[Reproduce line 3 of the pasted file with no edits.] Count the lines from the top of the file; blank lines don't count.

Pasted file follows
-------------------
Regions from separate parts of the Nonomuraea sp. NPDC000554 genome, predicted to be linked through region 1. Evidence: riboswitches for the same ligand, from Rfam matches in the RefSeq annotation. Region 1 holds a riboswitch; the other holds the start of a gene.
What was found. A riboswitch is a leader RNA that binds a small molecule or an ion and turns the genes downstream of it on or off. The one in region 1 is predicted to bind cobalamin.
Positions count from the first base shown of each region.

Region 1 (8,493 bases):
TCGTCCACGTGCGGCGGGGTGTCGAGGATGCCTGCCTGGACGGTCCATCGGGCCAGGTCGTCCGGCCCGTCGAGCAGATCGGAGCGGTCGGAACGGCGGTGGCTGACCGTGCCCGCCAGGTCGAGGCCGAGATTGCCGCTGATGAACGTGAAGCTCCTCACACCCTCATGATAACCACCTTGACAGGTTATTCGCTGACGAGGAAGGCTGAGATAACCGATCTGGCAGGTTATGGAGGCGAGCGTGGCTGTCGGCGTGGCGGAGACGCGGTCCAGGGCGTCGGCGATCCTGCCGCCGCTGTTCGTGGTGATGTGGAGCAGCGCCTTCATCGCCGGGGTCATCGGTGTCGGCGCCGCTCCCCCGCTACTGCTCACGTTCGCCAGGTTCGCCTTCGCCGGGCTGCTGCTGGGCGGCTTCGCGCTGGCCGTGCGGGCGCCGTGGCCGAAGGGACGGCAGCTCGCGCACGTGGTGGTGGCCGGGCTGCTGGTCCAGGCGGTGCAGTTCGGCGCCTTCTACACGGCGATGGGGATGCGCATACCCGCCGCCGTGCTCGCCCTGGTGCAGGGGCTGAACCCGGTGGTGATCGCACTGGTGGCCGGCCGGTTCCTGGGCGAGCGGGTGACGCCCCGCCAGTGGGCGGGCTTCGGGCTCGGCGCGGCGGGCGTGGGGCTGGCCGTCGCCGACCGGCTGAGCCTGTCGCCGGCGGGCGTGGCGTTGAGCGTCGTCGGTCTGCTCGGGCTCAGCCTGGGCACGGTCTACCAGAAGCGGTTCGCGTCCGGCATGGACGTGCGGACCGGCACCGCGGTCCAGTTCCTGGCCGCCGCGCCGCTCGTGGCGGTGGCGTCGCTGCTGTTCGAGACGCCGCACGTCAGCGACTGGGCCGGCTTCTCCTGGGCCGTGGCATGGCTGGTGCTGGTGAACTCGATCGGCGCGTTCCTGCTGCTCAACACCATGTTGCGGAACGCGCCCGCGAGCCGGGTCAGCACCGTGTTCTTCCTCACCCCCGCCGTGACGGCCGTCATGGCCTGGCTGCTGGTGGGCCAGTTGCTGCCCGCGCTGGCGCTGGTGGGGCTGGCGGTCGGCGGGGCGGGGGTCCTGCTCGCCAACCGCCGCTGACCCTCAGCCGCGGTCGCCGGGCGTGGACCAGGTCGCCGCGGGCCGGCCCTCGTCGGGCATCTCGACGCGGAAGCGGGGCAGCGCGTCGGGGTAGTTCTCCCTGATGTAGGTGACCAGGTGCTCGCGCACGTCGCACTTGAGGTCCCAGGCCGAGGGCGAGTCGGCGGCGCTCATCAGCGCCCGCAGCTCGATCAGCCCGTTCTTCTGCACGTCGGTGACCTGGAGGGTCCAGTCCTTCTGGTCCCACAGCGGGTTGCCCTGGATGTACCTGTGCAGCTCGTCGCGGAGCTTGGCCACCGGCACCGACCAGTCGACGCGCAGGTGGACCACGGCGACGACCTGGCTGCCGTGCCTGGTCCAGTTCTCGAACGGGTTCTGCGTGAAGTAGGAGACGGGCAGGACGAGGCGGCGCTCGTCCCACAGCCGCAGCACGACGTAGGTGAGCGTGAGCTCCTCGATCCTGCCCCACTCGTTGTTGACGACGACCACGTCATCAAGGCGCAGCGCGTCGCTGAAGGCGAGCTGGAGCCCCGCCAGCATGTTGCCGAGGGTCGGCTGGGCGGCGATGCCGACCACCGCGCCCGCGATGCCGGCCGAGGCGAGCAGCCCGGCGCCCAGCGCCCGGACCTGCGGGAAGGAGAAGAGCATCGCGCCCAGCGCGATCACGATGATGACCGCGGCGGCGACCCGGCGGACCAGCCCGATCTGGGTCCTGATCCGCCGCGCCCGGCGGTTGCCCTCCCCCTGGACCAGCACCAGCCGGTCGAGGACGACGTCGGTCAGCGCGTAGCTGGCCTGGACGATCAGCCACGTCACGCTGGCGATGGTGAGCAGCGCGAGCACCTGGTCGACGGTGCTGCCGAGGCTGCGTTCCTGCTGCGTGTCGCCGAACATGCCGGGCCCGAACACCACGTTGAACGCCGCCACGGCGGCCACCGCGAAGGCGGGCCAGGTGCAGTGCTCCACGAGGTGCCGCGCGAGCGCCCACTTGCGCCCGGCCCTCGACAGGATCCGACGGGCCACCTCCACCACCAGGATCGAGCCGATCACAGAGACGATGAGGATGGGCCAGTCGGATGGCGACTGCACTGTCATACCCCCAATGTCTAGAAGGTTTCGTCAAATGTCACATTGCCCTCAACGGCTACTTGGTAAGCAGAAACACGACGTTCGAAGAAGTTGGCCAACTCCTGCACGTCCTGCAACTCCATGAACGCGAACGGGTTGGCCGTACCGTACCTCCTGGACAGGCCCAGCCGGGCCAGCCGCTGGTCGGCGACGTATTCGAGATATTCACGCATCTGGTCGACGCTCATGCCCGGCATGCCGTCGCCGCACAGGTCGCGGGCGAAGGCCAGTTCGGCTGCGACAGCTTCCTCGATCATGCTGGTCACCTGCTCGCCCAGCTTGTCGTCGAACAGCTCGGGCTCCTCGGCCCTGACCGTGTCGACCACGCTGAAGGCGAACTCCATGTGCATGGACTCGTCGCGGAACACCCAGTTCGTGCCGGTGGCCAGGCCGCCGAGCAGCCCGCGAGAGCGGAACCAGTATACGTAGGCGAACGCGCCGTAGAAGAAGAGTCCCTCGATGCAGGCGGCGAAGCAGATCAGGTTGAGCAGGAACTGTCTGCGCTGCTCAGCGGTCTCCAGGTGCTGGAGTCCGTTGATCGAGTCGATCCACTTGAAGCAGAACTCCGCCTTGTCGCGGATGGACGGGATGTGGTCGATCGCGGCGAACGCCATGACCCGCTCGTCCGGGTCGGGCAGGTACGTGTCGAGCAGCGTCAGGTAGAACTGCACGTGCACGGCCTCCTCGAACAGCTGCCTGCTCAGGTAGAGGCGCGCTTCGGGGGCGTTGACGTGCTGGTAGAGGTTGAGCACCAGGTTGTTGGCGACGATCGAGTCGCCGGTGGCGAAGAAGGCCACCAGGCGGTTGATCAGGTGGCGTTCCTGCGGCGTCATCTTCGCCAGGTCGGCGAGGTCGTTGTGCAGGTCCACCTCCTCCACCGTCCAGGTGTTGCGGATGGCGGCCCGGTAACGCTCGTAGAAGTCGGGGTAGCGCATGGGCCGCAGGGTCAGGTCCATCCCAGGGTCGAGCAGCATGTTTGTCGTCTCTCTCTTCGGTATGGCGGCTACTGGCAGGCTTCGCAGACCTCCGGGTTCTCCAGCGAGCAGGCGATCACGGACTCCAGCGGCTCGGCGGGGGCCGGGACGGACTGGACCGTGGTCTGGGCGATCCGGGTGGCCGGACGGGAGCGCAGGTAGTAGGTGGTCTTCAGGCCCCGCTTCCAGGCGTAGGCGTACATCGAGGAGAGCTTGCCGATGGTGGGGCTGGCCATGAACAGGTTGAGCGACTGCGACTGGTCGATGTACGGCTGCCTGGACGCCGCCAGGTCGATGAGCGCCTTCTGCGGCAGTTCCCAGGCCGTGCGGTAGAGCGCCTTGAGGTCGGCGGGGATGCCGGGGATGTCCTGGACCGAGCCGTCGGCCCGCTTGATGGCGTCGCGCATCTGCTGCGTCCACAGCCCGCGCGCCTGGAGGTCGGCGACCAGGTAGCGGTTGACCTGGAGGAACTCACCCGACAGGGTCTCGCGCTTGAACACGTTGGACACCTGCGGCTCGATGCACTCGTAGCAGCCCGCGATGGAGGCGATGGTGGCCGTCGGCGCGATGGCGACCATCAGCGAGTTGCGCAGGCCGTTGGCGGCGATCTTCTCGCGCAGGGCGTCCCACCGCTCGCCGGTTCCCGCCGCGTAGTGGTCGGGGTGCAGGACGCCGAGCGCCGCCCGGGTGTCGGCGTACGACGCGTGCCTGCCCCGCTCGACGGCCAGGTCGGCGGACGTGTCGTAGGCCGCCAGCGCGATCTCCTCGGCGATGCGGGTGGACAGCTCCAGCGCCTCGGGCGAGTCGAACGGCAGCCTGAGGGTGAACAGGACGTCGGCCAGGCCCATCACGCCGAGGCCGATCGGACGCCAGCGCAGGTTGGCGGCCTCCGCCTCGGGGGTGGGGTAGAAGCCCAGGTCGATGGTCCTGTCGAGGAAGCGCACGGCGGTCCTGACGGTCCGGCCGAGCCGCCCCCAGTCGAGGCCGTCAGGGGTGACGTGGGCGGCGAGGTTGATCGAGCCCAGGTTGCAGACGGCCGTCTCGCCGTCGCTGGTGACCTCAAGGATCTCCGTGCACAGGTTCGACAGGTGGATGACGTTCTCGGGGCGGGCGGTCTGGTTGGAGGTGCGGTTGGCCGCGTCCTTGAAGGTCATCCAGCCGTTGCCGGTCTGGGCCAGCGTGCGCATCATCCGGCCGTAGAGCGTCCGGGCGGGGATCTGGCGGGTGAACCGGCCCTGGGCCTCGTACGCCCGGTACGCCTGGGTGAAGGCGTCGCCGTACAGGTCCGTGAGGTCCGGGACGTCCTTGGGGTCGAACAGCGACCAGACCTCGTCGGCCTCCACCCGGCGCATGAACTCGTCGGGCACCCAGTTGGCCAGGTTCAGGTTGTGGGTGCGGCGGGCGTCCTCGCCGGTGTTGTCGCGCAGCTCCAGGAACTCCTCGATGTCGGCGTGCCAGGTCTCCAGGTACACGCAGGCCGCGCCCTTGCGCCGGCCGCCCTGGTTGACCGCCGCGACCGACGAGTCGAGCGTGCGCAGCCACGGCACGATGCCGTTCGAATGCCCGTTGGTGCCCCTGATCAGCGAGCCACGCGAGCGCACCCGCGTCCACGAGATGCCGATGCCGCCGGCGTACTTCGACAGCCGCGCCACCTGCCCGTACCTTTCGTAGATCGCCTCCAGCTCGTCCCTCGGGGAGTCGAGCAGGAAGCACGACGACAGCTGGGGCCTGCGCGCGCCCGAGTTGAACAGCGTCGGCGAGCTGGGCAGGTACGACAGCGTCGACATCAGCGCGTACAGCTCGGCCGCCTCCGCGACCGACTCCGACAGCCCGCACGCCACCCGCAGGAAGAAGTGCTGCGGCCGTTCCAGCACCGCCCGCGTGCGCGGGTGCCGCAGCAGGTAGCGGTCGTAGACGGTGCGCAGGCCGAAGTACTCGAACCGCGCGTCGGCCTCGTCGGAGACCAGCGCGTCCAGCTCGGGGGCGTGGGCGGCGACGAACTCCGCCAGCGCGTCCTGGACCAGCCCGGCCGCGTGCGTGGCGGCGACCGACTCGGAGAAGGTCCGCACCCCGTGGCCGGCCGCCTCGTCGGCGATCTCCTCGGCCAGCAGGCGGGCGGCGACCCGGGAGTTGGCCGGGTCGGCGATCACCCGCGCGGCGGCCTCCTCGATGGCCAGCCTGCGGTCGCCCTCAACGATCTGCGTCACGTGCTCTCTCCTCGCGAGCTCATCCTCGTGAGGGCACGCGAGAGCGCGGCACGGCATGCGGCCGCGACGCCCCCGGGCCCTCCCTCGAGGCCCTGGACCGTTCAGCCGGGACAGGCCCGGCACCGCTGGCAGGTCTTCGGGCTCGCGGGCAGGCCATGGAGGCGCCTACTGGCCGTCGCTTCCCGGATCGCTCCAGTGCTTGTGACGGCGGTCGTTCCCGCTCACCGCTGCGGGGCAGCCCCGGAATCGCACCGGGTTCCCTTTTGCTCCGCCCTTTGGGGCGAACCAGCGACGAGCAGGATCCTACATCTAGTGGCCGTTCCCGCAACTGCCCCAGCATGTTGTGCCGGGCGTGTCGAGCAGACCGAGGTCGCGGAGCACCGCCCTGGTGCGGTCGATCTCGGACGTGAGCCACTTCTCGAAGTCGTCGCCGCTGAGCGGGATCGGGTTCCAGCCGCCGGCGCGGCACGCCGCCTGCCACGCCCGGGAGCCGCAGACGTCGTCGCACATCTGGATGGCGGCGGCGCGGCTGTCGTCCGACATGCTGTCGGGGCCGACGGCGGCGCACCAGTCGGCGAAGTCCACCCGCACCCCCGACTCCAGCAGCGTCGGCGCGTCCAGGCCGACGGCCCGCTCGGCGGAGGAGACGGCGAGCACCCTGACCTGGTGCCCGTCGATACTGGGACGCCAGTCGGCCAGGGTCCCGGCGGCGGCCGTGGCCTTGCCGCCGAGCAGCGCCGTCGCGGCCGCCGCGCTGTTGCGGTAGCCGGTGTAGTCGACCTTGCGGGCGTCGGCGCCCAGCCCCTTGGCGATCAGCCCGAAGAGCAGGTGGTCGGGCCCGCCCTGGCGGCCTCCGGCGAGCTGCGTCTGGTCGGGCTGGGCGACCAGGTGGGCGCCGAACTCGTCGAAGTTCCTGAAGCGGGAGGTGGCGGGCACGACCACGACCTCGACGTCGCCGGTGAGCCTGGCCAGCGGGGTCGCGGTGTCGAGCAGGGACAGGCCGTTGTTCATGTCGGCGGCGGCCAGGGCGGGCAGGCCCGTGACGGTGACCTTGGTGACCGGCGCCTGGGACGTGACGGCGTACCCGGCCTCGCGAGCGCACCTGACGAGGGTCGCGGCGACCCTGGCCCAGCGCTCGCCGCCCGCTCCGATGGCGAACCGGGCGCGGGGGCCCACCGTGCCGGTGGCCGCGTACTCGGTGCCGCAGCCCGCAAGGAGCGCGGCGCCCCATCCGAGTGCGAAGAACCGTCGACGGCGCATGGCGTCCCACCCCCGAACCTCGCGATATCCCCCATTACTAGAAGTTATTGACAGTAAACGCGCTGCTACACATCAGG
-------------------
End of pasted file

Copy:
Positions count from the first base shown of each region.